Friday, December 12, 2014

Orchard Hills - lovely name for No. 1 Central Ammunition Depot


By the way, I'm not obsessed with the history of military establishments in Sydney, it just happens that many of the locations that interest me have military links. And one thing just leads to another, doesn't it? 

Anyway, to get back to the subject in hand, No. 1 Central Ammunition Depot (1 CAMD) was originally formed as 1 Central Reserve at Marrangaroo, New South Wales on 1 April 1942. Sub-depots were also formed at Moorebank and Glenbrook. The primary role was storage and supply of munitions for the RAAF. In August 1942 Picton (Redbank Range) railway tunnel became a storage area and given the title 4 Sub-Depot. Further sub-depots created included Glenbrook (Lapstone) tunnel, Clarence Tunnel, Kowguren (Qld), Hume Camp (Albury), Mt. Druitt and Kingswood (probably St Marys).

And of course Ropes Crossing was a nearby munitions factory with its own railway branchline and extensive internal tramway.

But let's describe what was once Marrangaroo Army Camp in a bit more detail. It's near Lithgow, NSW, situated at the end of Reserve Road. It was a major ammunition depot from 1941 to the late 1980s. It is now used for demolitions and training by all three Australian Defence Force services. But it's not Orchard Hills, is it? 
If you look closely and zoom in on the Google Map you'll see traces of the old spur line branching from the main railway line, entering the defence lands on the northern side of the existing buildings. 

It's worth noting that during World War II Marrangaroo housed then-secret wartime chemical warfare facilities; Marrangaroo was the administration headquarters for all of the Royal Australian Air Force chemical weapons Stores, kept in tunnels and sidings at Marrangaroo and the various (otherwise disused) railway tunnels previously mentioned.

In September 1943 a War Dog Training School was established at Marrangaroo, transferring to the dispersal airstrip at Mt.Druitt in 1944.

Which (finally) brings us to Orchard Hills. The 1 Central Reserve headquarters were transferred to Kingswood (Orchard Hills) on 12 November 1956. Marrangaroo closed in 1958 (to reopen as a joint services training facility at a later date).

The RAAF first began using the Kingswood site in early 1945 for local explosive storage. This avoided double-handling of explosives on consignment to and from Sydney. The Royal Navy and Royal Australian Navy also used the area to store wartime munitions (see below). After the transfer in 1956, Kingswood was developed further to encompass guided weapons as well as the disposal of obsolete munitions. From January 1963, 1 Central Reserve's responsibility included explosive inspection of all RAAF units. On 1 October 1967, 1 Central Reserve was renamed 1 Central Ammunition Depot, its role evolving over time into a centre of expertise for the handling and storage of explosive ordnance as well as training. In April 1993 the Bogan Gate depot (2 Base Ammunition Depot Bogan Gate approx 40kms west of Parkes) was reactivated as Detachment A to 1 CAMD, with excess ordnance from Kingswood being relocated from July 1993 for long term storage.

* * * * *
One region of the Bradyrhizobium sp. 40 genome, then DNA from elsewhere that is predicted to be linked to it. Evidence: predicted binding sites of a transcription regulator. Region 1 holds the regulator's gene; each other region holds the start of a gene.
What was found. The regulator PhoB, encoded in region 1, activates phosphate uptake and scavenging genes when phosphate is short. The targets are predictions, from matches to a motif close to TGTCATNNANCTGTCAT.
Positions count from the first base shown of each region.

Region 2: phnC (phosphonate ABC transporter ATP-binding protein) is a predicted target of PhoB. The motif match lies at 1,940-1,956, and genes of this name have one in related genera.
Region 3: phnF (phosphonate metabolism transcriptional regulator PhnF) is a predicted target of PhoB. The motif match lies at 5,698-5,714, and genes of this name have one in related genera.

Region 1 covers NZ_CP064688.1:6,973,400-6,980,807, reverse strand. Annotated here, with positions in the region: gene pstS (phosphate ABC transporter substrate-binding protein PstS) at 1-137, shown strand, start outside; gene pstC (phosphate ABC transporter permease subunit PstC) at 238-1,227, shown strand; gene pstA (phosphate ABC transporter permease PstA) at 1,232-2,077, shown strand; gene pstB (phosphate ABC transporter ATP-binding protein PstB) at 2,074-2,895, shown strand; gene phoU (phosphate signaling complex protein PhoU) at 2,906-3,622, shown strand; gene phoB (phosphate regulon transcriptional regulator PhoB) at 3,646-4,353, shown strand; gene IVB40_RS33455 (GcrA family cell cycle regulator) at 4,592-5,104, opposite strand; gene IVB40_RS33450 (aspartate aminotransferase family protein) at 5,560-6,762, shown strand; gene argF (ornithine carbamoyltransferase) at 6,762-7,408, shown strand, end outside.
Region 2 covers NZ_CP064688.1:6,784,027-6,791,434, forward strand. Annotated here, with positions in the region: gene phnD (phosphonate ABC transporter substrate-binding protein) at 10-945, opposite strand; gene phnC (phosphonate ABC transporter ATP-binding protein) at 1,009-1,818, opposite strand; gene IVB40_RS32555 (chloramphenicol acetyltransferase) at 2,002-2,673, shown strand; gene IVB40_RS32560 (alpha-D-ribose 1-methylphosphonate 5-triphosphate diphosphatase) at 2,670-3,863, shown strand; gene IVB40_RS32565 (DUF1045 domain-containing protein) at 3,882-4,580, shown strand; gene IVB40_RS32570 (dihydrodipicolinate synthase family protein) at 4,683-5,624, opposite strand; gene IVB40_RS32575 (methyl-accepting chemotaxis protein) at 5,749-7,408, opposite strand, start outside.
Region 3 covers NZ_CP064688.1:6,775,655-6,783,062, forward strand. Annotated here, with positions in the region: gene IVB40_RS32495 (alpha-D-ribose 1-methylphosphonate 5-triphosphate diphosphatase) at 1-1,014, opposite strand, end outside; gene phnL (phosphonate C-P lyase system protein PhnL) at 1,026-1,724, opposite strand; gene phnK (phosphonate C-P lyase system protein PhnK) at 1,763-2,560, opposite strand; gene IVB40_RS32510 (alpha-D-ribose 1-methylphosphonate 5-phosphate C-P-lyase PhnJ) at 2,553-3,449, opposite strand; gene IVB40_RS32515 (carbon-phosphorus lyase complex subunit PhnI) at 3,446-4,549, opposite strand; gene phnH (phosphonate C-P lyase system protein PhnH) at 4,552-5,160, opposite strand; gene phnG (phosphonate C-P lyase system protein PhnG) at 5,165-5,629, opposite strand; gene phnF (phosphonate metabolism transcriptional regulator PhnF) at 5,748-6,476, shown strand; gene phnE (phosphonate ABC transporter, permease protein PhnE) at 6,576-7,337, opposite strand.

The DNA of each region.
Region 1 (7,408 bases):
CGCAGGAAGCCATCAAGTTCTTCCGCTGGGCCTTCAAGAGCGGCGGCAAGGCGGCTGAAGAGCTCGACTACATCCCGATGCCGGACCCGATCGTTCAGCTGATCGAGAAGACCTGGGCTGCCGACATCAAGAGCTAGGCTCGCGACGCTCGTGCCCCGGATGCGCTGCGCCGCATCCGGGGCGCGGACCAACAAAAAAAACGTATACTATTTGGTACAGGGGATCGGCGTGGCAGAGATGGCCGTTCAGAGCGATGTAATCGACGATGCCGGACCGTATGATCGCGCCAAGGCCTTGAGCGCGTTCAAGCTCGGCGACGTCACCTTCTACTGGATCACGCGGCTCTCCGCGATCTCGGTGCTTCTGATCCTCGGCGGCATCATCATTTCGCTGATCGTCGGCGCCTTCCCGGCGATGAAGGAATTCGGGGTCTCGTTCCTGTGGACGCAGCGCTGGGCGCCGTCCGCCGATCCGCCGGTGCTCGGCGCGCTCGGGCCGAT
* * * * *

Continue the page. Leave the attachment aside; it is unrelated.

A more extensive history (from which much of the above was derived) is available at Robert Curran's RAN Armament website.

Further detailed work including original land grants may be found at this Penrith City website. That resource includes details on Frogmore, Regentville and the Mulgoa Irrigation Scheme. I'm not kidding. The Orchard Hills area and the York Estate (to the north) were within scope of this proposed and ultimately unsuccessful irrigation scheme. The promoter was George Chaffey, the Canadian irrigator who had arguably failed, despite considerable effort, expense and no little amount of political struggle to make a success of the irrigation scheme at Mildura, in company with Henry Gorman (of Hardie and Gorman, estate agent and property speculators) and Arthur Winbourn Stephen of Mulgoa. The scheme was authorised by the Mulgoa Irrigation Act, as passed in December 1890, which permitted the promoters to acquire land, erect plant, and use and distribute the waters of the Warragamba River through to South Creek and as far north as St. Marys. The proposal was contemporary with the Wentworth irrigation scheme.